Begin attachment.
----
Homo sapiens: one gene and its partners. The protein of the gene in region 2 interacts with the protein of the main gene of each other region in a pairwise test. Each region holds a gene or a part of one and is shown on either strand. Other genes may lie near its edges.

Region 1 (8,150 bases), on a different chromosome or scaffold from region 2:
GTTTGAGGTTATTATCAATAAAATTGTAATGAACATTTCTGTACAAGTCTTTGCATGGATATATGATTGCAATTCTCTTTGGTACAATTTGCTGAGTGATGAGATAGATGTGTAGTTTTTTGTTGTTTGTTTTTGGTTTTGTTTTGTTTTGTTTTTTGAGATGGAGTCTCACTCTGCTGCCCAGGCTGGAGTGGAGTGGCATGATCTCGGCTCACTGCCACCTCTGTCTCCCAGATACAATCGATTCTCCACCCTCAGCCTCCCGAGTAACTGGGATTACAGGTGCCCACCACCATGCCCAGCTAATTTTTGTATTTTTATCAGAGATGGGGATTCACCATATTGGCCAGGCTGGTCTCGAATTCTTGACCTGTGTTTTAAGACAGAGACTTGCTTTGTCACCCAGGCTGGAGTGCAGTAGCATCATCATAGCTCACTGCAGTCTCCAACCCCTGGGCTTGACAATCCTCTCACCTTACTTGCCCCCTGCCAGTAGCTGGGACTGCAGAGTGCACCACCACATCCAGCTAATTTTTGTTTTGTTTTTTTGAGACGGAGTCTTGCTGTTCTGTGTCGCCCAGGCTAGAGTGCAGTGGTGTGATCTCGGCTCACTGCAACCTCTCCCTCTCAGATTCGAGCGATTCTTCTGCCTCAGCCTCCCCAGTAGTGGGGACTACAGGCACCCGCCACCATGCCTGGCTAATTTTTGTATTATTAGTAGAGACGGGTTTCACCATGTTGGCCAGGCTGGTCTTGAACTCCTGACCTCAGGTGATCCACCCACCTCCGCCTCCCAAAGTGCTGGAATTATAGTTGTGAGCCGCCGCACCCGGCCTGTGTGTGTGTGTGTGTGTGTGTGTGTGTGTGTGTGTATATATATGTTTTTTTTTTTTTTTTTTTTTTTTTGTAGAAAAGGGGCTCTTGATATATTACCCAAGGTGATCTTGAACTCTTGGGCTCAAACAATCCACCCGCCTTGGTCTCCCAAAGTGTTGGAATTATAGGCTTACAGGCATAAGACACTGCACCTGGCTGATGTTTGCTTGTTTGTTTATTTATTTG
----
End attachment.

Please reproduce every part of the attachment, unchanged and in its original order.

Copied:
Homo sapiens: one gene and its partners. The protein of the gene in region 2 interacts with the protein of the main gene of each other region in a pairwise test. Each region holds a gene or a part of one and is shown on either strand. Other genes may lie near its edges.

Region 1 (8,150 bases), on a different chromosome or scaffold from region 2:
GTTTGAGGTTATTATCAATAAAATTGTAATGAACATTTCTGTACAAGTCTTTGCATGGATATATGATTGCAATTCTCTTTGGTACAATTTGCTGAGTGATGAGATAGATGTGTAGTTTTTTGTTGTTTGTTTTTGGTTTTGTTTTGTTTTGTTTTTTGAGATGGAGTCTCACTCTGCTGCCCAGGCTGGAGTGGAGTGGCATGATCTCGGCTCACTGCCACCTCTGTCTCCCAGATACAATCGATTCTCCACCCTCAGCCTCCCGAGTAACTGGGATTACAGGTGCCCACCACCATGCCCAGCTAATTTTTGTATTTTTATCAGAGATGGGGATTCACCATATTGGCCAGGCTGGTCTCGAATTCTTGACCTGTGTTTTAAGACAGAGACTTGCTTTGTCACCCAGGCTGGAGTGCAGTAGCATCATCATAGCTCACTGCAGTCTCCAACCCCTGGGCTTGACAATCCTCTCACCTTACTTGCCCCCTGCCAGTAGCTGGGACTGCAGAGTGCACCACCACATCCAGCTAATTTTTGTTTTGTTTTTTTGAGACGGAGTCTTGCTGTTCTGTGTCGCCCAGGCTAGAGTGCAGTGGTGTGATCTCGGCTCACTGCAACCTCTCCCTCTCAGATTCGAGCGATTCTTCTGCCTCAGCCTCCCCAGTAGTGGGGACTACAGGCACCCGCCACCATGCCTGGCTAATTTTTGTATTATTAGTAGAGACGGGTTTCACCATGTTGGCCAGGCTGGTCTTGAACTCCTGACCTCAGGTGATCCACCCACCTCCGCCTCCCAAAGTGCTGGAATTATAGTTGTGAGCCGCCGCACCCGGCCTGTGTGTGTGTGTGTGTGTGTGTGTGTGTGTGTGTGTATATATATGTTTTTTTTTTTTTTTTTTTTTTTTTGTAGAAAAGGGGCTCTTGATATATTACCCAAGGTGATCTTGAACTCTTGGGCTCAAACAATCCACCCGCCTTGGTCTCCCAAAGTGTTGGAATTATAGGCTTACAGGCATAAGACACTGCACCTGGCTGATGTTTGCTTGTTTGTTTATTTATTTG